My son, Charles, wrote this as part of his rap song, Hell on Earth.
Live with meaning before death forever
peace at last,
no more hardships
Hard to comprehend in the human mind
Impossible to envision leaving yourself behind
Many people comment here about suicide and some while they are feeling the worst hurt of their lives and contemplating how to end their own life.
The two reasons people don’t kill themselves fall into two categories.
The life reasons have to do with children, spouses, parents, pets, and friends. The suicidal person doesn’t want to hurt those who love them. Charles would put pictures of his family up on the wall of wherever he was to remind him why he didn’t follow through with what his brain was telling him to do.
That doesn’t mean that if your loved one died by suicide they didn’t love you enough. Or you didn’t love them back enough. It just means the intense and unrelenting emotional and or physical pain was too much during the episode of suicidal thought and their brain convinced them no one would care.
So think of it this way. You slammed your thumb in a locked car door. You are standing there in severe pain trying to figure out how to get the thumb out and stop the pain. Someone comes up to you and asks directions to a place you go every day. But you can’t answer or concentrate because the pain is so excruciating. All you want is out of that car door. All you want is for the hurt to stop. And until that lets up you are incapable of focusing on anything else.
Fear reasons have to do with wondering if it will hurt, leave oneself blind, paralyzed, disfigured, in a vegetative state, or otherwise disabled.
Then there is religious fear of living in hell or being reincarnated to an awful life. The fear that the act itself will be painful and difficult is also a strong deterrent. Who wouldn’t be afraid of all these things?
So when someone is thinking of suicide and mentions these things, agree with them.
“Yes, that will hurt.”
“What do you think could happen?”
These fears are deterrents to suicide.
If you suffer thoughts of suicide, ask yourself this question when you are not in suicidal ideation and write a letter to yourself reminding you of these fears. Include hotline numbers. Make it easy to access that letter when you are struggling.
Being with, listening, and asking questions is part of supporting someone who “has their thumb slammed in the door and can’t get it out yet.” Think about how many times a person has gone through these episodes without completing it and what strength and determination that must take to fight a brain that has turned against the person hosting it.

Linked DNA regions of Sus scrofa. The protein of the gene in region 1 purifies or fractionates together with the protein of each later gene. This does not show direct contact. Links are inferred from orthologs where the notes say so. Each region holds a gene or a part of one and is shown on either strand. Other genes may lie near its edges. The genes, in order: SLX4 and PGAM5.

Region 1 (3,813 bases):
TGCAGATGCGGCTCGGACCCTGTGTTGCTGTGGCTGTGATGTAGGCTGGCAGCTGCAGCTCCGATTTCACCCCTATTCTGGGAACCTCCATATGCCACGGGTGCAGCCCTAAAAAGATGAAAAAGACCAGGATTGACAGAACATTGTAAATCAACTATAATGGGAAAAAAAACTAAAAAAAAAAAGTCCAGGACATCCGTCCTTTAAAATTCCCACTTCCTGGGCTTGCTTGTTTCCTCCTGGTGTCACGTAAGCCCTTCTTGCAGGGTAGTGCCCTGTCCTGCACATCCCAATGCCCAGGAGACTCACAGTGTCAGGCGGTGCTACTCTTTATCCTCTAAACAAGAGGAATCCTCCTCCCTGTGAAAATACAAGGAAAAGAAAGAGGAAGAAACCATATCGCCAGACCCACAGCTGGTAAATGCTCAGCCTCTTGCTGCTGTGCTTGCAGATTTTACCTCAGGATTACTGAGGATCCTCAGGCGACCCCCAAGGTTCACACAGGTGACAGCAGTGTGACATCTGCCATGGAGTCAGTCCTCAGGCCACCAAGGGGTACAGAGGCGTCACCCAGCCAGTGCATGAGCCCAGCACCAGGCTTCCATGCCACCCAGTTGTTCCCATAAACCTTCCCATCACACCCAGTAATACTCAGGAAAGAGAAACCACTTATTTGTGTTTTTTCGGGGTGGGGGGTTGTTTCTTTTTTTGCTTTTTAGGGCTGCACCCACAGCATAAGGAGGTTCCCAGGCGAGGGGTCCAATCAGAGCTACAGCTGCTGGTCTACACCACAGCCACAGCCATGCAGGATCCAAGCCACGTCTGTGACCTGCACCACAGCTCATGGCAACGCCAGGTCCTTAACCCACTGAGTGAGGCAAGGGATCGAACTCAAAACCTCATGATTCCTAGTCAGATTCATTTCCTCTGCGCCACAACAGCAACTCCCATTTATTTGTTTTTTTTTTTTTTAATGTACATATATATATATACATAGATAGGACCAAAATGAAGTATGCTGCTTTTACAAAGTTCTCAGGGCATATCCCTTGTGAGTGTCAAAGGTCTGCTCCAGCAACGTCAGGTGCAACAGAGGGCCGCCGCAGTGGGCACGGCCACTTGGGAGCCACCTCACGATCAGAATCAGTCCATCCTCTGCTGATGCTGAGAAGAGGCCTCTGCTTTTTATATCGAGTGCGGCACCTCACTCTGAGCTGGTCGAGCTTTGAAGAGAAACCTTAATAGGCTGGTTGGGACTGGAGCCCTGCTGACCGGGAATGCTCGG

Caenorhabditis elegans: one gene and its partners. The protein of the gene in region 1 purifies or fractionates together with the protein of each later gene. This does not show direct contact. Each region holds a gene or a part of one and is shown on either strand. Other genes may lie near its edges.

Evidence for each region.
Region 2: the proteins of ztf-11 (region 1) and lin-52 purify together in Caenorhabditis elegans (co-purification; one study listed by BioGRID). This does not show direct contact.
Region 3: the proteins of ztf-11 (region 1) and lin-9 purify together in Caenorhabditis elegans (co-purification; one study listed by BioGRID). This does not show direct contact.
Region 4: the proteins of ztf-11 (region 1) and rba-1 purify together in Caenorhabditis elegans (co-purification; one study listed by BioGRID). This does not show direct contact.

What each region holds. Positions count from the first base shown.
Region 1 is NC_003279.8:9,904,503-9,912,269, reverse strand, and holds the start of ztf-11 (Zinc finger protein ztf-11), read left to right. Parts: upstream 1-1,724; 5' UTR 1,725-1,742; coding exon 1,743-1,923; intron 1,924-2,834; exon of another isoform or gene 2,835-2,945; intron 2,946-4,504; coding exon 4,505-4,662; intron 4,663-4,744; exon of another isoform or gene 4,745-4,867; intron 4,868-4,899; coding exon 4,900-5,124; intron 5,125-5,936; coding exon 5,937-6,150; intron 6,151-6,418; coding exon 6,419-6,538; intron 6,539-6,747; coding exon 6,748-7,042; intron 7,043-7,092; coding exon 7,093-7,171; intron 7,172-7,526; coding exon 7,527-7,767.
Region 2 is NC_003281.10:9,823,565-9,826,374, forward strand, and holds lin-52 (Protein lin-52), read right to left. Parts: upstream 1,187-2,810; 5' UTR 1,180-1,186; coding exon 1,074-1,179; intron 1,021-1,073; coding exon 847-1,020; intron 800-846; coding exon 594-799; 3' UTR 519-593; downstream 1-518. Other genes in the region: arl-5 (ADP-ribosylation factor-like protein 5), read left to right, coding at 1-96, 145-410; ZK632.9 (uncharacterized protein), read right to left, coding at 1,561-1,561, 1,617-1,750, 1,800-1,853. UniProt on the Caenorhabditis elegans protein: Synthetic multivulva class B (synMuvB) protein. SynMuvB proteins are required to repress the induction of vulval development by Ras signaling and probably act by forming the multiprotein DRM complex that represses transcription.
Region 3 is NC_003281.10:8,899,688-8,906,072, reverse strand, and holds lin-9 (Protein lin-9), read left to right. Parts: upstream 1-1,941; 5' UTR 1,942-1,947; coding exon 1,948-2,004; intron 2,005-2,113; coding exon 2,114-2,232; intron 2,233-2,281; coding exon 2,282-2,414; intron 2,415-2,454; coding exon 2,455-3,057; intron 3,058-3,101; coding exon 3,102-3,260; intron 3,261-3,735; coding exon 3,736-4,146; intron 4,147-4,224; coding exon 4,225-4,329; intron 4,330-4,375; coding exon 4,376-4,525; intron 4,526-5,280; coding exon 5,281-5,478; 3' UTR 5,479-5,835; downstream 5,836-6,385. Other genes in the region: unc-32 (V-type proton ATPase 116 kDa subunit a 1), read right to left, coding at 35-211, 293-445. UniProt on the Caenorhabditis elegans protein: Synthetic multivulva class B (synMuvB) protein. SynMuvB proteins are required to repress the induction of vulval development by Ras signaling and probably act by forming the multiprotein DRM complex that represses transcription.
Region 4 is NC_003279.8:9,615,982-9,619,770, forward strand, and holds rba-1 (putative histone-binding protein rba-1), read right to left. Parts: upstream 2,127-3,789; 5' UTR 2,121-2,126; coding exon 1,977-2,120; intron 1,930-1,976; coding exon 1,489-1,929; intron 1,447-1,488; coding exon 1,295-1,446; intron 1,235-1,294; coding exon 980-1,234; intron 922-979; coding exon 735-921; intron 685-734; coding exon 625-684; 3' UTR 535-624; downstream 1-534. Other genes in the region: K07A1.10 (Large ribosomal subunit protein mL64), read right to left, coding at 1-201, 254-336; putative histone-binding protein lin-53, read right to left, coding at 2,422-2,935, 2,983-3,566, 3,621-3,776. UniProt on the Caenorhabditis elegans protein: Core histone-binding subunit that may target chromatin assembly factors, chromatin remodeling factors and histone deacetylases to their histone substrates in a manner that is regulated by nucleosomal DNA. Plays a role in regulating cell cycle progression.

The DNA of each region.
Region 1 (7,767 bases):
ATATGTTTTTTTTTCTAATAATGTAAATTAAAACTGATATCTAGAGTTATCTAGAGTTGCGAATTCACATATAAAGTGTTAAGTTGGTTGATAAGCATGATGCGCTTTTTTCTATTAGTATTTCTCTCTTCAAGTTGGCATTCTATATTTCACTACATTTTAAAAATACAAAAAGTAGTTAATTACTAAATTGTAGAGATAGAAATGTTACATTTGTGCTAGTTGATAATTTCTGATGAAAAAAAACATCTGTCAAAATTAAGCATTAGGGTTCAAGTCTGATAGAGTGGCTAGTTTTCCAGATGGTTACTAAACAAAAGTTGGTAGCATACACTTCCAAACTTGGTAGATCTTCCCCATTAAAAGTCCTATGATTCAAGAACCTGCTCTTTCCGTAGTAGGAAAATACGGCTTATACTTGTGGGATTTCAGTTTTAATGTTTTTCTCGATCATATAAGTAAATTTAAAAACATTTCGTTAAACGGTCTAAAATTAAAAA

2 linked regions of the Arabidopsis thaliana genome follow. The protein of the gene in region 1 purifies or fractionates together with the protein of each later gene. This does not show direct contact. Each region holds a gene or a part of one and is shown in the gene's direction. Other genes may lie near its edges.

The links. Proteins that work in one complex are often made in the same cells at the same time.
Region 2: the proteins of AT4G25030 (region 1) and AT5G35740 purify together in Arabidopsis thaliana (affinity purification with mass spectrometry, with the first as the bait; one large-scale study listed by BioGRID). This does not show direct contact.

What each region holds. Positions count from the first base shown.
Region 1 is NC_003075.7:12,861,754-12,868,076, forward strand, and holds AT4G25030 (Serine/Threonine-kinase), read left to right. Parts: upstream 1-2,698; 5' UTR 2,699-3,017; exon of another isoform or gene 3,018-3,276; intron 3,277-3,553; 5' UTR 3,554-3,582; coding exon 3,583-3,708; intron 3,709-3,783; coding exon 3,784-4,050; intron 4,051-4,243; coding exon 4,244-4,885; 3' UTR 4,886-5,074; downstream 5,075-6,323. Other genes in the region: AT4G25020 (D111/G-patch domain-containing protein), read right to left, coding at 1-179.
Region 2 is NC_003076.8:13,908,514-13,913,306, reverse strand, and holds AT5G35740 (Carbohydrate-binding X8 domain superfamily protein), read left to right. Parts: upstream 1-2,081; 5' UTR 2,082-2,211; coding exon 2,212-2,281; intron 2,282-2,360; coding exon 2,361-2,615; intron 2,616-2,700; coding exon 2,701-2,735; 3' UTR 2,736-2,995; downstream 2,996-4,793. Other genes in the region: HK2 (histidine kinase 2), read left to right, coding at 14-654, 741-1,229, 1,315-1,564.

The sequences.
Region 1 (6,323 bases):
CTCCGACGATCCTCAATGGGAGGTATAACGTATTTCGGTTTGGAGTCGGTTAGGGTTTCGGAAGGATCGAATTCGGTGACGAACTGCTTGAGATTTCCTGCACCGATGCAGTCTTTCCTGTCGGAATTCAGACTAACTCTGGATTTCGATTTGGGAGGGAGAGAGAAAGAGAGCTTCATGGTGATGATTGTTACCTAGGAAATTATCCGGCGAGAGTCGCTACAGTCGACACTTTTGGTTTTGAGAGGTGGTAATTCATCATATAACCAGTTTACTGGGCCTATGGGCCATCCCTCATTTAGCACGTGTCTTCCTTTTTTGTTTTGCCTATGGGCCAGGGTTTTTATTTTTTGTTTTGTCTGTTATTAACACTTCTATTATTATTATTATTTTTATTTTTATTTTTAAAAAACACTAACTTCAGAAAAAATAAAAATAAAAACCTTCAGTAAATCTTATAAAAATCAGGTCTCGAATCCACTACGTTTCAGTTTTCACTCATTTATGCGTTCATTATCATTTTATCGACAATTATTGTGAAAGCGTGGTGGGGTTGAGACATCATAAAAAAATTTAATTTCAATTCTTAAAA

Questions to ask (Source: Mayo Clinic)
The first step is to find out whether the person is in danger of acting on suicidal feelings. Be sensitive, but ask direct questions, such as:
- How are you coping with what’s been happening in your life?
- Do you ever feel like just giving up?
- Are you thinking about dying?
- Are you thinking about hurting yourself?
- Are you thinking about suicide?
- Have you ever thought about suicide before, or tried to harm yourself before?
- Have you thought about how or when you’d do it?
- Do you have access to weapons or things that can be used as weapons to harm yourself?
What to do (Source: American Foundation of Suicide Prevention)
If you think someone is thinking about suicide, assume you are the only one who will reach out. Here’s how to talk to someone who may be struggling with their mental health.
- Talk to them in private
- Listen to their story
- Tell them you care about them
- Ask directly if they are thinking about suicide
- Encourage them to seek treatment or to contact their doctor or therapist
- Avoid debating the value of life, minimizing their problems or giving advice
- If a person says they are considering suicide
- Take the person seriously
- Stay with them
- Help them remove lethal means
- Call the National Suicide Prevention Lifeline: 1-800-273-8255
- Text TALK to 741741 to text with a trained crisis counselor from the Crisis Text Line for free, 24/7
- Escort them to mental health services or an emergency room
- If you want to understand suicide, this book is recommended by licensed counselor, Karla Helbert, LPC: How I Stayed Alive When My Brain Was Trying to Kill Me: One Person’s Guide to Suicide Prevention
- Suicide and grief resources on this site are here